Italy’s government is pushing ahead with new laws challenging the central bank’s control of the country’s reserves. Rome is calling for public ownership of the nation’s gold.
The ruling coalition of the anti-establishment 5-Star Movement and the League parties proposed two bills that have evoked nationwide controversy over the country’s long-standing financial and monetary system. One draft law may, reportedly, oblige the central bank’s owners to sell their shares to the Italian Treasury at prices from the 1930s, while the second law is set to declare Italian nationals to be the owners of the Bank of Italy’s reserves.
“The gold belongs to the Italians, not to the bankers. We are ready to battle everywhere in Italy and to bring Italians to the streets if necessary,” said Giorgia Meloni, leader of the Brothers of Italy opposition party, as quoted by the Wall Street Journal.
The 5-Star Movement and the League previously blamed the current system of governing the country’s monetary system for losses of small individual investors caused by the recent downfall of several Italian financial institutions.
According to government officials, the central bank failed to maintain proper supervision of the country’s banking system during the latest crisis that put the entire monetary system of the Eurozone at risk.
“If you are here with your current account in the red, it’s because the people who were supposed to control things didn’t do so,” Deputy Prime Minister and Interior Minister of Italy, Matteo Salvini said in February.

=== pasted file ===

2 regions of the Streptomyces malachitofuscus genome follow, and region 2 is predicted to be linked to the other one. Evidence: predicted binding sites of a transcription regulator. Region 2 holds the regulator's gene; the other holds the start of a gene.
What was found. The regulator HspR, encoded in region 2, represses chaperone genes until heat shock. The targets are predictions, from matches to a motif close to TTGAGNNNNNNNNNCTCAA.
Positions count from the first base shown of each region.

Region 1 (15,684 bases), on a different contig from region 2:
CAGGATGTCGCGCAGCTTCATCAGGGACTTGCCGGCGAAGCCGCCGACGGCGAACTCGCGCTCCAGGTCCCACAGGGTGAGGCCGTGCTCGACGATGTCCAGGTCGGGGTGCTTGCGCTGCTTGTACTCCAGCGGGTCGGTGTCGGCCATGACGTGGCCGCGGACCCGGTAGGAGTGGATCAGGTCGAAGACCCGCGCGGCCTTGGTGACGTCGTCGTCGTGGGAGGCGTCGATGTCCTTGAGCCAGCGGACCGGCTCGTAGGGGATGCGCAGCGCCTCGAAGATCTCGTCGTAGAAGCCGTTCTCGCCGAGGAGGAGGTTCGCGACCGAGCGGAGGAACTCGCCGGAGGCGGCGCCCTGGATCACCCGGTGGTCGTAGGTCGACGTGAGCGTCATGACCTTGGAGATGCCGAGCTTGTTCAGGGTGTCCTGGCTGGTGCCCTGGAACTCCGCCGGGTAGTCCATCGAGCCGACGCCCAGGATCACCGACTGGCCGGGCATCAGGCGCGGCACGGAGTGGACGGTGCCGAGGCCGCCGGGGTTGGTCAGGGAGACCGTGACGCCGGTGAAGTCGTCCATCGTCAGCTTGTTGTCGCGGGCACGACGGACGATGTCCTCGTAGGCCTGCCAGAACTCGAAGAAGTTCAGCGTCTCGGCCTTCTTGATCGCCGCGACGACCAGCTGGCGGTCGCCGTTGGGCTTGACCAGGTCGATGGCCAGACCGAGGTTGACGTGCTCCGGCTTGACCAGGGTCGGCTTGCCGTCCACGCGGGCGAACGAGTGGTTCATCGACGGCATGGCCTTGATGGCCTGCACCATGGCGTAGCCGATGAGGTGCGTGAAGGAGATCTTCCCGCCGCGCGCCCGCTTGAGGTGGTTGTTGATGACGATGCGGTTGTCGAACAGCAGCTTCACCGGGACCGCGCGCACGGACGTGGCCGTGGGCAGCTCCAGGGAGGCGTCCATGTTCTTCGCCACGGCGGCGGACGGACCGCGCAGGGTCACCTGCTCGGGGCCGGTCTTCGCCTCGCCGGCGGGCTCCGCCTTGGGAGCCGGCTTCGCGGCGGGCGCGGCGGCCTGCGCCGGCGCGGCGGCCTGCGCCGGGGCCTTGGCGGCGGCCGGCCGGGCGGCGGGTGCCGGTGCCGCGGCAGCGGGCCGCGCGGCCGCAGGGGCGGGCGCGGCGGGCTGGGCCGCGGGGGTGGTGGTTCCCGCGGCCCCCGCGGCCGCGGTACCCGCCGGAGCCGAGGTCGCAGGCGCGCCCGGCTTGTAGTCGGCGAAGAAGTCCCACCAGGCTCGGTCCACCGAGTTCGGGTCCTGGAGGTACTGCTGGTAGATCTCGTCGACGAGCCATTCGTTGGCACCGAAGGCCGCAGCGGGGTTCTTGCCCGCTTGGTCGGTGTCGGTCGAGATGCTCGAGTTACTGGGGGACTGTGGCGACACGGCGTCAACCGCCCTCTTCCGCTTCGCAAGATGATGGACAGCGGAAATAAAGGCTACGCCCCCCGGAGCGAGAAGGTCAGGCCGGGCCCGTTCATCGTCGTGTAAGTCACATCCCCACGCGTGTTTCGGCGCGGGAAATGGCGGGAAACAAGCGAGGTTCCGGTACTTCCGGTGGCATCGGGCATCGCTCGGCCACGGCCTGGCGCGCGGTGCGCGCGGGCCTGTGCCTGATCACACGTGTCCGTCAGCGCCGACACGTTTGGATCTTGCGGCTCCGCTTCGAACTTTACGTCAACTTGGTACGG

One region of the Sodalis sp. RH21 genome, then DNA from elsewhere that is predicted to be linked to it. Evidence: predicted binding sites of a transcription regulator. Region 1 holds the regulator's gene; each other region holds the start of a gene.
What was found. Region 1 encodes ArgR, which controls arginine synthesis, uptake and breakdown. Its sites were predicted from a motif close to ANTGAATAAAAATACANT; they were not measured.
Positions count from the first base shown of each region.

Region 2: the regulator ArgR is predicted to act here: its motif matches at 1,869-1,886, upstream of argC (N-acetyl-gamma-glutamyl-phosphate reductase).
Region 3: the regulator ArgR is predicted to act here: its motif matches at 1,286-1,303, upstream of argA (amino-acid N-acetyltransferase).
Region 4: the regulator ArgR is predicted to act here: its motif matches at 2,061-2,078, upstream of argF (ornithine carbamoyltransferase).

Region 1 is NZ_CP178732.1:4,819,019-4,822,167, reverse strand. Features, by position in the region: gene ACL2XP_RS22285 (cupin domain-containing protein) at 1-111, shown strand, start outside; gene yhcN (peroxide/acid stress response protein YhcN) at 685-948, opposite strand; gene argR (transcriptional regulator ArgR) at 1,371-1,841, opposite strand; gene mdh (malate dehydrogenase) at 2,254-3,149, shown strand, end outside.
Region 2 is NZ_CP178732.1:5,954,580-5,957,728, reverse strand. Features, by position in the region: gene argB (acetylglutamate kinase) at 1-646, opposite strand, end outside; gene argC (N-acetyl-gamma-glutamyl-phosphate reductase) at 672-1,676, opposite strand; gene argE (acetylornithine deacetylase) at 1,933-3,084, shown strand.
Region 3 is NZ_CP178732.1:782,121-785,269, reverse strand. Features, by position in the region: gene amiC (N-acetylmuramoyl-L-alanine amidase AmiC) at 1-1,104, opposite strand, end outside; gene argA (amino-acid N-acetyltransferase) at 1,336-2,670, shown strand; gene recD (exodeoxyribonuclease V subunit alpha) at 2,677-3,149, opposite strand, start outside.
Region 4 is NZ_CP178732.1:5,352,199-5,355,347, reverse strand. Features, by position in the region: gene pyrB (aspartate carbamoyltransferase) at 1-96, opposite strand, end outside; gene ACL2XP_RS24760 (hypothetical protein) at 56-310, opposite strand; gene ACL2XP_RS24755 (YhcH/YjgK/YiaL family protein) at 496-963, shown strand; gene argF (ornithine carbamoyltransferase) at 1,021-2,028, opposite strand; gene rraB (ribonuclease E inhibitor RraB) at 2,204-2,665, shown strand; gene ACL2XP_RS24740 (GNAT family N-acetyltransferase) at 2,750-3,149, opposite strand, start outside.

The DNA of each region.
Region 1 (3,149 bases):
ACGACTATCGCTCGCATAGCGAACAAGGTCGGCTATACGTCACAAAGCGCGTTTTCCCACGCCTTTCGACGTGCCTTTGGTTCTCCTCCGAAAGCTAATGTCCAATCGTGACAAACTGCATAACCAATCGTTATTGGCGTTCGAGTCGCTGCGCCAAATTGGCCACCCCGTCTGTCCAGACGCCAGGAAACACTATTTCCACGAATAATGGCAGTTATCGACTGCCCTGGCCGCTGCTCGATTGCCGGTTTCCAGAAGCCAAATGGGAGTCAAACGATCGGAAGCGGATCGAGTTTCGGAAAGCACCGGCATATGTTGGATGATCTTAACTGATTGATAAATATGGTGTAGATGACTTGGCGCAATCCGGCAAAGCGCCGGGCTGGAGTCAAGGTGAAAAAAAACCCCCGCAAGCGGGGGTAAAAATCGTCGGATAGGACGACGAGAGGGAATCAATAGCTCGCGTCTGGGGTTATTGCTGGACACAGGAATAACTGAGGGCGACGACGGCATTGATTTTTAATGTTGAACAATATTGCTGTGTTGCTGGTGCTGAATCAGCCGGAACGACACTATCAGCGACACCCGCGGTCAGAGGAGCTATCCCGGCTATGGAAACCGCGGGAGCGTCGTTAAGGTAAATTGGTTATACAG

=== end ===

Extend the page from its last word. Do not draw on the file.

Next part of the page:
The Bank of Italy, which holds 2,534 metric tons of gold worth some $102 billion, currently enjoys full independence with the entire decision-making process absolutely autonomous from the government.
“We need a change of course at the Bank of Italy if we think about what happened in the last years,” Italy’s Deputy Prime Minister Luigi Di Maio said earlier this year, calling for the current administration of the regulator to be replaced.
In February, the Italian government proposed selling some of the country’s gold holdings in order to avoid an increase in value-added tax (VAT), planned for 2020. Salvini gave a positive assessment of the plan, calling the idea interesting.
However, the country’s president Sergio Mattarella doesn’t support the proposal. According to the head of state, the government should avoid interference with the work of independent authorities, such as the Bank of Italy, which can’t accept instructions from governments.
The coalition government fully supports public ownership of the gold reserves, and with backing from parties comprising 60 percent of lawmakers, the draft law apparently has all the chances of being approved. When it comes to nationalizing the central bank, 5 Star reportedly backs the measure, while the League is still hesitating, leaving the bill short of a majority with 40 percent support.
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